Controversial UK commission backs assisted suicide
The UK should legalise assisted suicide, says a report by a private group headed by former lord chancellor Lord Falconer.
The UK should legalise assisted suicide, says a report by a private group headed by former lord chancellor Lord Falconer. The Commission on Assisted Dying, which, despite its official-sounding name, was funded by a right-to-die activist, argues that it is possible to craft a law which will allow people with terminal illness to die without danger of coercion, provided that strict safeguards were observed.
The main provisions of the Falconer commission’s scheme are:
- only those with less than a year to live to seek an assisted suicide would be eligible
- Two independent doctors would have to confirm the diagnosis.
- The person must aware of available social and medical help
- The decision would have to be voluntary, without any pressure, and with no sense of being “a burden”
- They could not be motivated by a mental illness,
- they must take the medication themselves, without help.
The controversial commission began its investigations a year ago. Its members included some well-known doctors, four politicians, and a former Metropolitan police commissioner. They were supposed to approach the topic with an open mind, but they were recruited by the lobby group Dignity in Dying (formerly the Voluntary Euthanasia Society) and nearly all of them were known to support assisted suicide.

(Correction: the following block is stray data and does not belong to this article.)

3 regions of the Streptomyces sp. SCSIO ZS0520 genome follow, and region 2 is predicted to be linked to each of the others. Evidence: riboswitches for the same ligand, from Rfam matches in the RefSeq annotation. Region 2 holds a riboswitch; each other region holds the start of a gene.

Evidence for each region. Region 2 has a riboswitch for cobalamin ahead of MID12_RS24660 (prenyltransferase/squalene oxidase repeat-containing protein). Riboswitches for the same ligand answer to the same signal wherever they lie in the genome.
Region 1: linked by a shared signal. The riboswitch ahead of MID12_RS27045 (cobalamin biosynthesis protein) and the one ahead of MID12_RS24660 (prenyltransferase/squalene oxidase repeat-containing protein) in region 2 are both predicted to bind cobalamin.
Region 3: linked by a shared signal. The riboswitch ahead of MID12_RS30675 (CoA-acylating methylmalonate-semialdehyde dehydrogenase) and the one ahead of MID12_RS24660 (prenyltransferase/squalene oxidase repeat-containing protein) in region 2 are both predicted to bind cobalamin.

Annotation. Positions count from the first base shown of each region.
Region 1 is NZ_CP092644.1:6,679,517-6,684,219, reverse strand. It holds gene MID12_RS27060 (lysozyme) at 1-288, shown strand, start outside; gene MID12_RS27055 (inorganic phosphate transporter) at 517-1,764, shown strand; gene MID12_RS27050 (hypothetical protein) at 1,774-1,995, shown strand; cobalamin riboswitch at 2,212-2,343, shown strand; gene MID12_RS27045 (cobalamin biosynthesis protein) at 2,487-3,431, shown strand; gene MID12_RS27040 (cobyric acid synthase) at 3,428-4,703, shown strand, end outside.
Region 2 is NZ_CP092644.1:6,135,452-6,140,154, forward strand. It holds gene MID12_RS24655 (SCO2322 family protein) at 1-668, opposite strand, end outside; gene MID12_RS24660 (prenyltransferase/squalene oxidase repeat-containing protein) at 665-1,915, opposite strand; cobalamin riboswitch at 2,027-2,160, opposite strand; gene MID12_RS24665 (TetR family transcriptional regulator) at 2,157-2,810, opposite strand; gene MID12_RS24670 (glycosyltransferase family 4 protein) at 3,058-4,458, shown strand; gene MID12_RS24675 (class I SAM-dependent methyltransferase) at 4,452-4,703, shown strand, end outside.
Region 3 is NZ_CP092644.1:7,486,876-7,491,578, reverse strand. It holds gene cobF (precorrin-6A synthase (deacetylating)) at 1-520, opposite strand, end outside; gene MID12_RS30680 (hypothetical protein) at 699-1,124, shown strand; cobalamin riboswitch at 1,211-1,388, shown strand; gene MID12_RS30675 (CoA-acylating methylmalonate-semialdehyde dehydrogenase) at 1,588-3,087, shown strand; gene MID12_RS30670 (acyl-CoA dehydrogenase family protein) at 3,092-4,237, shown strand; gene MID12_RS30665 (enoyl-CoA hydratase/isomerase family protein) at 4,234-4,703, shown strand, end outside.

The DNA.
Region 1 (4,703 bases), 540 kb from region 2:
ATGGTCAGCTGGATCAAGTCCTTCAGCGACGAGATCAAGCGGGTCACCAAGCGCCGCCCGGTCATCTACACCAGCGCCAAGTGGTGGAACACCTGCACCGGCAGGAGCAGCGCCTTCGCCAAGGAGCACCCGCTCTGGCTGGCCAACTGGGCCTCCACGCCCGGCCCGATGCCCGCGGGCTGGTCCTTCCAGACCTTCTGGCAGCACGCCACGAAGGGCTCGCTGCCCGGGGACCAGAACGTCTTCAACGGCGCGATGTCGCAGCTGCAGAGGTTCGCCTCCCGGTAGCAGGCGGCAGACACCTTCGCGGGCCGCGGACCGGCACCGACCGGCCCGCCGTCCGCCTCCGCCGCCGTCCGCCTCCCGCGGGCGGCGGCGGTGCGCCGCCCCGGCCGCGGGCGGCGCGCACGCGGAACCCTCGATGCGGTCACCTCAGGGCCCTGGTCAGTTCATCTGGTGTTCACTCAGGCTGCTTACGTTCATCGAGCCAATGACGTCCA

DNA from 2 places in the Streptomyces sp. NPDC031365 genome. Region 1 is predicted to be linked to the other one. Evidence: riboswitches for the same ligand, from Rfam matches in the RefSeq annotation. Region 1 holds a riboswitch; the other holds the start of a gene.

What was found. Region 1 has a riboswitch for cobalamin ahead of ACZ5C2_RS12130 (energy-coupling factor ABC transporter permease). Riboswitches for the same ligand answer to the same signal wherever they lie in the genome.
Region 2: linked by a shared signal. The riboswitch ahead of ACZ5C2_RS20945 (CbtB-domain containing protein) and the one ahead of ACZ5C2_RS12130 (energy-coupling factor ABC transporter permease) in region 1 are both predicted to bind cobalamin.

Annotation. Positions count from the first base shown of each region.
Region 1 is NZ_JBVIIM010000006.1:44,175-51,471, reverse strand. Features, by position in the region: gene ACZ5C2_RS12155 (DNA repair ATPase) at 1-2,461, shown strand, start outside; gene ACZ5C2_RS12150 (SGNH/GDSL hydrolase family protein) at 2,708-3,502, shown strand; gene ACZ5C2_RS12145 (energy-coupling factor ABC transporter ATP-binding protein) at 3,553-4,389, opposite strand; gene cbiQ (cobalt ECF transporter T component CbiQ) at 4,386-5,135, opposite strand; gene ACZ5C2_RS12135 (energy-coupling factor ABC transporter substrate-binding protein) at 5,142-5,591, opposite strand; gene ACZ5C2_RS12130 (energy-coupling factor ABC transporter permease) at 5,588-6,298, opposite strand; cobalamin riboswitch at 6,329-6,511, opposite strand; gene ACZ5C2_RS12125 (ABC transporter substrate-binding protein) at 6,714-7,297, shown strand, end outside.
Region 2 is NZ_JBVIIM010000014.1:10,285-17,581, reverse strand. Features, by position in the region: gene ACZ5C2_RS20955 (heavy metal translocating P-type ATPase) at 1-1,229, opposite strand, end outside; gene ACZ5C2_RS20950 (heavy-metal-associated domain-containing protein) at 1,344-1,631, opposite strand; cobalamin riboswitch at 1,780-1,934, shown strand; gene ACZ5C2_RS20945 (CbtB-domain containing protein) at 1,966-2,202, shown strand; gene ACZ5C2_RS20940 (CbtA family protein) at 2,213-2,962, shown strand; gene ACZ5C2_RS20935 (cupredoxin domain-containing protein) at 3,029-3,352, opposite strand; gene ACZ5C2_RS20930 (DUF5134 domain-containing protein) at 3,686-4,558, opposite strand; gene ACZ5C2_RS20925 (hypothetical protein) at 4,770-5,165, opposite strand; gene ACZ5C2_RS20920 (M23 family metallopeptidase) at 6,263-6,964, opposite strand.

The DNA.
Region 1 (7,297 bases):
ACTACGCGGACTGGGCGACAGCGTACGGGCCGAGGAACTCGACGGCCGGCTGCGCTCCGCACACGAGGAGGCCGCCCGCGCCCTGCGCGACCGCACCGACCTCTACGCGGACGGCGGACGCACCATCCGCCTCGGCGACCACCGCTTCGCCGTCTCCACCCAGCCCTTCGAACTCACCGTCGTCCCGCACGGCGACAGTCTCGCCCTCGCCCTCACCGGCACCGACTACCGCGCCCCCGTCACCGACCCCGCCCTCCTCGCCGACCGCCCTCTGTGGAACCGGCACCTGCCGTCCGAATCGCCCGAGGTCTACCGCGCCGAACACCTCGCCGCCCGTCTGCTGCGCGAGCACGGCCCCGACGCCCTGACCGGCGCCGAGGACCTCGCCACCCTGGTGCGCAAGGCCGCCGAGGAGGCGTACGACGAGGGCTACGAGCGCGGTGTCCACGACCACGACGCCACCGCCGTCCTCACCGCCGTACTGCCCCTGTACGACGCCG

Sarah Wootton, chief executive of Dignity in Dying, described the 400-page report as “comprehensive and robust” and hoped it would “form the foundation of future legislative change”.
However, Dr Peter Saunders, of Care Not Killing, an alliance of faith and disability groups and doctors, said: “This investigation was unnecessary, biased and lacking in transparency, and its report is seriously flawed. It is being spun as a comprehensive, objective and independent review into this complicated issue. It is anything but.”
The British Medical Association had refused to give evidence to the commission. It maintained its opposition to assisted suicide. A spokesman said: “While there is a spectrum of views on assisted dying within the medical profession, the BMA believes that the majority of doctors do not want to legalise assisted dying.” ~ BBC, Jan 5
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